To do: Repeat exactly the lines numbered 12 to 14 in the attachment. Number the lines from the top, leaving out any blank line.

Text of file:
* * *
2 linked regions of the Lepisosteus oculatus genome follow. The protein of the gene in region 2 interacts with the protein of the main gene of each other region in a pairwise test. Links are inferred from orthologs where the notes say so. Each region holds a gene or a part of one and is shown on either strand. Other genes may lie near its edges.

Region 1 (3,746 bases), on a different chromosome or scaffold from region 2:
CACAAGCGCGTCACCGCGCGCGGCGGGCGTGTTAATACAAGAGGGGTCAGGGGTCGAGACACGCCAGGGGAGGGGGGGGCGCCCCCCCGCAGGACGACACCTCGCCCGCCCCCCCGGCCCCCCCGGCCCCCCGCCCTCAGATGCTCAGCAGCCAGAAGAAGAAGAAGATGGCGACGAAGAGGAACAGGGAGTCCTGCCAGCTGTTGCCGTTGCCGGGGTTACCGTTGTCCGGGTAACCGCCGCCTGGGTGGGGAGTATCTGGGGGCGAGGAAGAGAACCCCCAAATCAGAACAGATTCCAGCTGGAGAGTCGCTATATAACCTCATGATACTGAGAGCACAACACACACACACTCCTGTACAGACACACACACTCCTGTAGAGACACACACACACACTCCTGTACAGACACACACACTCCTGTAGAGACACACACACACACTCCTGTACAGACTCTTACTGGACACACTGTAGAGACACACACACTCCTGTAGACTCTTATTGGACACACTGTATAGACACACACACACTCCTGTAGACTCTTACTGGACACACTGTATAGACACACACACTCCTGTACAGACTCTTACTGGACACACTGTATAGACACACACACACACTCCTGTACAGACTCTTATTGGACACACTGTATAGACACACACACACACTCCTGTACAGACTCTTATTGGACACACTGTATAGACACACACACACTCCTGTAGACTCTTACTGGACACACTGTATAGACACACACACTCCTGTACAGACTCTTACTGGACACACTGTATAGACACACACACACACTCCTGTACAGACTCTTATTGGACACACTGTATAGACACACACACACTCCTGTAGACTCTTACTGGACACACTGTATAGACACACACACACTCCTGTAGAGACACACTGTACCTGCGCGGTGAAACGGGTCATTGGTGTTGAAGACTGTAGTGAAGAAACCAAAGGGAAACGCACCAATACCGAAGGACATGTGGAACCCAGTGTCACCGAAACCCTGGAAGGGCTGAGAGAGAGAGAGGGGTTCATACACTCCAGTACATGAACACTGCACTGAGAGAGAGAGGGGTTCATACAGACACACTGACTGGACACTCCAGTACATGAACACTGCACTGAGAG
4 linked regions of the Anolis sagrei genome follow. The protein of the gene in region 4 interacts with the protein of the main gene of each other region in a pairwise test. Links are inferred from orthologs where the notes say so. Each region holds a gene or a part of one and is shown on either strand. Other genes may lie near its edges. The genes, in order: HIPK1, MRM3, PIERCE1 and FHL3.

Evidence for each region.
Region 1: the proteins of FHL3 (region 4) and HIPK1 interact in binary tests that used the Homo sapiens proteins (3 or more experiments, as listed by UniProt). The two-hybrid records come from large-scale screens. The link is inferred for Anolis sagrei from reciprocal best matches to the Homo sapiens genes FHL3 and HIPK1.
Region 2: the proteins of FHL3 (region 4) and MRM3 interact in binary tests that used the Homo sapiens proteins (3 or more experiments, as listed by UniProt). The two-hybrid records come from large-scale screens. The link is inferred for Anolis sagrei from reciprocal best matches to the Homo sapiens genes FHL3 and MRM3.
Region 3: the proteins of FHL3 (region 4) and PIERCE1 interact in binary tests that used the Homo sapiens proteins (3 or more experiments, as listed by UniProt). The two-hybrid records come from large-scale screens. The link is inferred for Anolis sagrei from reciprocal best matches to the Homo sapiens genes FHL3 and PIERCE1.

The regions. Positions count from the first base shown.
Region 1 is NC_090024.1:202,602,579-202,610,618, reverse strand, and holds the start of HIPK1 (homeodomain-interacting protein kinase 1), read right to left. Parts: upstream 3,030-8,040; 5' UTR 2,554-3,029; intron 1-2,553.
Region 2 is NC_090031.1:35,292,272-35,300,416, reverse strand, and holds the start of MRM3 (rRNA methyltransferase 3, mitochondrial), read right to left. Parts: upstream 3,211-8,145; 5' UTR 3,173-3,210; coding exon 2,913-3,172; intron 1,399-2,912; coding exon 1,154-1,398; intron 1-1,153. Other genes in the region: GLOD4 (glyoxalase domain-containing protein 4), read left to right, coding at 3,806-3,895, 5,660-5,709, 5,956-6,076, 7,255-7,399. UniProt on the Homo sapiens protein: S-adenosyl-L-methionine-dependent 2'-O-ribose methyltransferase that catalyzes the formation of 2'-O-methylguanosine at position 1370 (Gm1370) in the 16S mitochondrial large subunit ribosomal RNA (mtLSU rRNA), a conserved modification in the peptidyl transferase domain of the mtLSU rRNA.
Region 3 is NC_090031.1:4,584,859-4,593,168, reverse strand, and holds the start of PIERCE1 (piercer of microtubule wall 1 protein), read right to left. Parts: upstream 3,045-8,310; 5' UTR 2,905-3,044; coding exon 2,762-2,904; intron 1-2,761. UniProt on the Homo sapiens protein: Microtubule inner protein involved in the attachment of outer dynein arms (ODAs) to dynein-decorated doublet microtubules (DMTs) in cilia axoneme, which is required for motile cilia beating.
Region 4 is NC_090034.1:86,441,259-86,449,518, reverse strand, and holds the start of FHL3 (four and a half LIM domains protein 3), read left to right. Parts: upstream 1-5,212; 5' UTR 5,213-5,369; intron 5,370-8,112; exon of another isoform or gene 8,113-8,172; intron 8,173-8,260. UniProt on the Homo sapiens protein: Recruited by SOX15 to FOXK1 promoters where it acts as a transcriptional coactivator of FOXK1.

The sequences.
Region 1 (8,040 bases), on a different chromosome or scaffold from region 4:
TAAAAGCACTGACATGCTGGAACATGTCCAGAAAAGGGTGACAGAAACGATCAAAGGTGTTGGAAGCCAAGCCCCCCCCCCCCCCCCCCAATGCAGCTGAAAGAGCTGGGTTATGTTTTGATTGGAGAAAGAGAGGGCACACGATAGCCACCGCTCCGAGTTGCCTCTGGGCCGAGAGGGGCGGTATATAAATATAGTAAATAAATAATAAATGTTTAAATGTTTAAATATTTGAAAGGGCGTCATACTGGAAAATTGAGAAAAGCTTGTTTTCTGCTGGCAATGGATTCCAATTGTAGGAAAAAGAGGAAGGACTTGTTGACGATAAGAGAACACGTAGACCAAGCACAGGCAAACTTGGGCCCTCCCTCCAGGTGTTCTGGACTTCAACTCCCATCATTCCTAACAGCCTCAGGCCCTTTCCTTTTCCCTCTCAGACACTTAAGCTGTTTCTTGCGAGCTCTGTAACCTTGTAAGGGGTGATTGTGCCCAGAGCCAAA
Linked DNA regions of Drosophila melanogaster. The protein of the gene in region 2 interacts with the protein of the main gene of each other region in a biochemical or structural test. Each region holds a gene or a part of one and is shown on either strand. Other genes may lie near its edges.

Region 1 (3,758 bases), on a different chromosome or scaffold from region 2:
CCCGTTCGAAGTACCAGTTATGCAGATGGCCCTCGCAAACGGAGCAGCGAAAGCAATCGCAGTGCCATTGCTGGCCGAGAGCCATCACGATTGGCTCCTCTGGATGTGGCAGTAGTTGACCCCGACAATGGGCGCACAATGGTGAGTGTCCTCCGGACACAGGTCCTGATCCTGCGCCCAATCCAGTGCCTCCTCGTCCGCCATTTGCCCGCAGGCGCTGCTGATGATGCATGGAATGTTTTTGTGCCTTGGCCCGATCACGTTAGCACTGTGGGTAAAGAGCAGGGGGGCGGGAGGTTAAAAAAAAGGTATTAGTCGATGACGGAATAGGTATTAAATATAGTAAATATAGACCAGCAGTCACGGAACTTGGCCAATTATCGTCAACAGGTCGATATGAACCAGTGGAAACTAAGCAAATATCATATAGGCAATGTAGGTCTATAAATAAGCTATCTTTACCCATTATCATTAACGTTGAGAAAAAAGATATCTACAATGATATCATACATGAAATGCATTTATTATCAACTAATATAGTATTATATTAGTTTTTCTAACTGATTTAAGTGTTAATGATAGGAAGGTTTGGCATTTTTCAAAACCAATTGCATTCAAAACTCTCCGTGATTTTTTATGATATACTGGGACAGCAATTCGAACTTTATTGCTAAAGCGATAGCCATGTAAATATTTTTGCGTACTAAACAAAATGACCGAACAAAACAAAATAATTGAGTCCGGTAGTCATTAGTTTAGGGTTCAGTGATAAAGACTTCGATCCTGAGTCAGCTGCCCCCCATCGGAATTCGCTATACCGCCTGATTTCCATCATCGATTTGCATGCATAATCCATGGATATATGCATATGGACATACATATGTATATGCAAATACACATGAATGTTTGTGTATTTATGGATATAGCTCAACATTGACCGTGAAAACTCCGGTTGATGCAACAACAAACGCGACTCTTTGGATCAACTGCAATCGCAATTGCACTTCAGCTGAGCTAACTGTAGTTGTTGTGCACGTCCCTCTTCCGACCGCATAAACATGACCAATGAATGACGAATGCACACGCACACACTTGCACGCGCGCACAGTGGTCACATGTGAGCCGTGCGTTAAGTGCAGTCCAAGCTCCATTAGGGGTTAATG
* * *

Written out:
Region 3 is NC_090031.1:4,584,859-4,593,168, reverse strand, and holds the start of PIERCE1 (piercer of microtubule wall 1 protein), read right to left. Parts: upstream 3,045-8,310; 5' UTR 2,905-3,044; coding exon 2,762-2,904; intron 1-2,761. UniProt on the Homo sapiens protein: Microtubule inner protein involved in the attachment of outer dynein arms (ODAs) to dynein-decorated doublet microtubules (DMTs) in cilia axoneme, which is required for motile cilia beating.
Region 4 is NC_090034.1:86,441,259-86,449,518, reverse strand, and holds the start of FHL3 (four and a half LIM domains protein 3), read left to right. Parts: upstream 1-5,212; 5' UTR 5,213-5,369; intron 5,370-8,112; exon of another isoform or gene 8,113-8,172; intron 8,173-8,260. UniProt on the Homo sapiens protein: Recruited by SOX15 to FOXK1 promoters where it acts as a transcriptional coactivator of FOXK1.

The sequences.